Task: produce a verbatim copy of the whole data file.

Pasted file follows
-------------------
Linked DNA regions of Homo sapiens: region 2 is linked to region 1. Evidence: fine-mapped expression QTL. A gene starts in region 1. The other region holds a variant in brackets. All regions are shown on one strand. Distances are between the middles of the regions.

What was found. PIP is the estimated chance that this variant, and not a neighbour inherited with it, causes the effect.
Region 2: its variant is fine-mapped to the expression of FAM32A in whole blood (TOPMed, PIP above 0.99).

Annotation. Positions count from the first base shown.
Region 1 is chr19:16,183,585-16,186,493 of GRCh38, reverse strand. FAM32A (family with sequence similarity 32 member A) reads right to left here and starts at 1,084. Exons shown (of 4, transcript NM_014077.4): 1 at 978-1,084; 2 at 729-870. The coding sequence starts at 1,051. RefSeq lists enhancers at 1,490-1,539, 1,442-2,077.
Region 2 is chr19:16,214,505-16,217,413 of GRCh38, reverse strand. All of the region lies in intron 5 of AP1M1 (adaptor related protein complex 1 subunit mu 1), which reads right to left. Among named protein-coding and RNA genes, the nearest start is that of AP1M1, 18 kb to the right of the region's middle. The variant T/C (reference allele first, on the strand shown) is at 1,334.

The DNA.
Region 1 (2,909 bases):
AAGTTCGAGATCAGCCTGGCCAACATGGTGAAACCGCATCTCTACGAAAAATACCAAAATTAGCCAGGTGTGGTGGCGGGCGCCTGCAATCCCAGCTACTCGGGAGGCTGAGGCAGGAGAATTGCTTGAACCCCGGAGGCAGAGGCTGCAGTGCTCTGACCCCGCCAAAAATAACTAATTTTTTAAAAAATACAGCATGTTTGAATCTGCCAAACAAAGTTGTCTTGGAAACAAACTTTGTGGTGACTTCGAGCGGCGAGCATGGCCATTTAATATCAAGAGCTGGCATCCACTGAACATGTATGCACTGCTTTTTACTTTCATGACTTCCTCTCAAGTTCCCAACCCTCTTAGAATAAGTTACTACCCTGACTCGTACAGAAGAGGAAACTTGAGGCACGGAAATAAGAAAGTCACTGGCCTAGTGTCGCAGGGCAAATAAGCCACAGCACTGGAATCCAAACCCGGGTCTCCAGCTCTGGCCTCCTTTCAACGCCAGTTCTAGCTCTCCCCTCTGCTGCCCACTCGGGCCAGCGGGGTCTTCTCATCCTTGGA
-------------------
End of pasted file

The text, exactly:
Linked DNA regions of Homo sapiens: region 2 is linked to region 1. Evidence: fine-mapped expression QTL. A gene starts in region 1. The other region holds a variant in brackets. All regions are shown on one strand. Distances are between the middles of the regions.

What was found. PIP is the estimated chance that this variant, and not a neighbour inherited with it, causes the effect.
Region 2: its variant is fine-mapped to the expression of FAM32A in whole blood (TOPMed, PIP above 0.99).

Annotation. Positions count from the first base shown.
Region 1 is chr19:16,183,585-16,186,493 of GRCh38, reverse strand. FAM32A (family with sequence similarity 32 member A) reads right to left here and starts at 1,084. Exons shown (of 4, transcript NM_014077.4): 1 at 978-1,084; 2 at 729-870. The coding sequence starts at 1,051. RefSeq lists enhancers at 1,490-1,539, 1,442-2,077.
Region 2 is chr19:16,214,505-16,217,413 of GRCh38, reverse strand. All of the region lies in intron 5 of AP1M1 (adaptor related protein complex 1 subunit mu 1), which reads right to left. Among named protein-coding and RNA genes, the nearest start is that of AP1M1, 18 kb to the right of the region's middle. The variant T/C (reference allele first, on the strand shown) is at 1,334.

The DNA.
Region 1 (2,909 bases):
AAGTTCGAGATCAGCCTGGCCAACATGGTGAAACCGCATCTCTACGAAAAATACCAAAATTAGCCAGGTGTGGTGGCGGGCGCCTGCAATCCCAGCTACTCGGGAGGCTGAGGCAGGAGAATTGCTTGAACCCCGGAGGCAGAGGCTGCAGTGCTCTGACCCCGCCAAAAATAACTAATTTTTTAAAAAATACAGCATGTTTGAATCTGCCAAACAAAGTTGTCTTGGAAACAAACTTTGTGGTGACTTCGAGCGGCGAGCATGGCCATTTAATATCAAGAGCTGGCATCCACTGAACATGTATGCACTGCTTTTTACTTTCATGACTTCCTCTCAAGTTCCCAACCCTCTTAGAATAAGTTACTACCCTGACTCGTACAGAAGAGGAAACTTGAGGCACGGAAATAAGAAAGTCACTGGCCTAGTGTCGCAGGGCAAATAAGCCACAGCACTGGAATCCAAACCCGGGTCTCCAGCTCTGGCCTCCTTTCAACGCCAGTTCTAGCTCTCCCCTCTGCTGCCCACTCGGGCCAGCGGGGTCTTCTCATCCTTGGA